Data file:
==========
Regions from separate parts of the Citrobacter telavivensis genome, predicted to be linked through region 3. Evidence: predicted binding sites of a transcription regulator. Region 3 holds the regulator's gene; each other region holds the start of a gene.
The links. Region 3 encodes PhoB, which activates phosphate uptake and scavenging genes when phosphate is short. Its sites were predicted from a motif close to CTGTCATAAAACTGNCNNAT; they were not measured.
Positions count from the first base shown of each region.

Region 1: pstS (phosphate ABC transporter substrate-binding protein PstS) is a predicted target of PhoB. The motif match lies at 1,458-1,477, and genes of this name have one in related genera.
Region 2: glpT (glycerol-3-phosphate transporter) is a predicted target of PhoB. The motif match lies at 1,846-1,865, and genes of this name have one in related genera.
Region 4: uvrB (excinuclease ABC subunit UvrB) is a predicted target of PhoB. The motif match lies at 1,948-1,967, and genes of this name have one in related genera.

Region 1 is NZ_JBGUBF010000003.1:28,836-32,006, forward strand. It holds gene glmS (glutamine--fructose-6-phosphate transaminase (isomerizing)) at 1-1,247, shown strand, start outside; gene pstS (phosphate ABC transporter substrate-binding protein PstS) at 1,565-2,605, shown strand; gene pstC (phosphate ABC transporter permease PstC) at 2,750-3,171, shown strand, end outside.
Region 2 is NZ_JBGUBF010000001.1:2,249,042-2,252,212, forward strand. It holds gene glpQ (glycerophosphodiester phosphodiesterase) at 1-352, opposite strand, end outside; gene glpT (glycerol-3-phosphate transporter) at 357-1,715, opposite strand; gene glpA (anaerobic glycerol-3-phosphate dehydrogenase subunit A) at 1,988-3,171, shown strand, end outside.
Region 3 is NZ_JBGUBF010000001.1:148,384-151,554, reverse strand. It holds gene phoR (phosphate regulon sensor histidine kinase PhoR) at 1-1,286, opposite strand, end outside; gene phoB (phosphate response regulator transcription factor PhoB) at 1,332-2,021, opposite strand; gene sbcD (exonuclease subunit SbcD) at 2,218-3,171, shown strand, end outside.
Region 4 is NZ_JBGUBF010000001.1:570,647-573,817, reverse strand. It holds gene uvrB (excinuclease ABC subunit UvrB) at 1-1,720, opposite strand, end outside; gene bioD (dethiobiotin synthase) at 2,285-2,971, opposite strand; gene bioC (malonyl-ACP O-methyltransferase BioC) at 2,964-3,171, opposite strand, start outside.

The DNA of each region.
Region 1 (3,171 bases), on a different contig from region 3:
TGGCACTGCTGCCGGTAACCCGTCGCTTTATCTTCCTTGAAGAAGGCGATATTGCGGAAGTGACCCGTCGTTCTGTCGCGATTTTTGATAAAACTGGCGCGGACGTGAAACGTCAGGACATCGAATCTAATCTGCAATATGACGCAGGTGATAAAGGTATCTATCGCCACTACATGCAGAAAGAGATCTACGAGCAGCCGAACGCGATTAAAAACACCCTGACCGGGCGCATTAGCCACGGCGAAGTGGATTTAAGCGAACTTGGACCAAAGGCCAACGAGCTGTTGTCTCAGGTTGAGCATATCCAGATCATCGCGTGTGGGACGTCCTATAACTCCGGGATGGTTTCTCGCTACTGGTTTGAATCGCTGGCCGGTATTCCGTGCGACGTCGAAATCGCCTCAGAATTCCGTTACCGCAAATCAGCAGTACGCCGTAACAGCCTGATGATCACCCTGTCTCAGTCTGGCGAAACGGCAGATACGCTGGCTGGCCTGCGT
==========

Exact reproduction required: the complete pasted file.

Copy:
Regions from separate parts of the Citrobacter telavivensis genome, predicted to be linked through region 3. Evidence: predicted binding sites of a transcription regulator. Region 3 holds the regulator's gene; each other region holds the start of a gene.
The links. Region 3 encodes PhoB, which activates phosphate uptake and scavenging genes when phosphate is short. Its sites were predicted from a motif close to CTGTCATAAAACTGNCNNAT; they were not measured.
Positions count from the first base shown of each region.

Region 1: pstS (phosphate ABC transporter substrate-binding protein PstS) is a predicted target of PhoB. The motif match lies at 1,458-1,477, and genes of this name have one in related genera.
Region 2: glpT (glycerol-3-phosphate transporter) is a predicted target of PhoB. The motif match lies at 1,846-1,865, and genes of this name have one in related genera.
Region 4: uvrB (excinuclease ABC subunit UvrB) is a predicted target of PhoB. The motif match lies at 1,948-1,967, and genes of this name have one in related genera.

Region 1 is NZ_JBGUBF010000003.1:28,836-32,006, forward strand. It holds gene glmS (glutamine--fructose-6-phosphate transaminase (isomerizing)) at 1-1,247, shown strand, start outside; gene pstS (phosphate ABC transporter substrate-binding protein PstS) at 1,565-2,605, shown strand; gene pstC (phosphate ABC transporter permease PstC) at 2,750-3,171, shown strand, end outside.
Region 2 is NZ_JBGUBF010000001.1:2,249,042-2,252,212, forward strand. It holds gene glpQ (glycerophosphodiester phosphodiesterase) at 1-352, opposite strand, end outside; gene glpT (glycerol-3-phosphate transporter) at 357-1,715, opposite strand; gene glpA (anaerobic glycerol-3-phosphate dehydrogenase subunit A) at 1,988-3,171, shown strand, end outside.
Region 3 is NZ_JBGUBF010000001.1:148,384-151,554, reverse strand. It holds gene phoR (phosphate regulon sensor histidine kinase PhoR) at 1-1,286, opposite strand, end outside; gene phoB (phosphate response regulator transcription factor PhoB) at 1,332-2,021, opposite strand; gene sbcD (exonuclease subunit SbcD) at 2,218-3,171, shown strand, end outside.
Region 4 is NZ_JBGUBF010000001.1:570,647-573,817, reverse strand. It holds gene uvrB (excinuclease ABC subunit UvrB) at 1-1,720, opposite strand, end outside; gene bioD (dethiobiotin synthase) at 2,285-2,971, opposite strand; gene bioC (malonyl-ACP O-methyltransferase BioC) at 2,964-3,171, opposite strand, start outside.

The DNA of each region.
Region 1 (3,171 bases), on a different contig from region 3:
TGGCACTGCTGCCGGTAACCCGTCGCTTTATCTTCCTTGAAGAAGGCGATATTGCGGAAGTGACCCGTCGTTCTGTCGCGATTTTTGATAAAACTGGCGCGGACGTGAAACGTCAGGACATCGAATCTAATCTGCAATATGACGCAGGTGATAAAGGTATCTATCGCCACTACATGCAGAAAGAGATCTACGAGCAGCCGAACGCGATTAAAAACACCCTGACCGGGCGCATTAGCCACGGCGAAGTGGATTTAAGCGAACTTGGACCAAAGGCCAACGAGCTGTTGTCTCAGGTTGAGCATATCCAGATCATCGCGTGTGGGACGTCCTATAACTCCGGGATGGTTTCTCGCTACTGGTTTGAATCGCTGGCCGGTATTCCGTGCGACGTCGAAATCGCCTCAGAATTCCGTTACCGCAAATCAGCAGTACGCCGTAACAGCCTGATGATCACCCTGTCTCAGTCTGGCGAAACGGCAGATACGCTGGCTGGCCTGCGT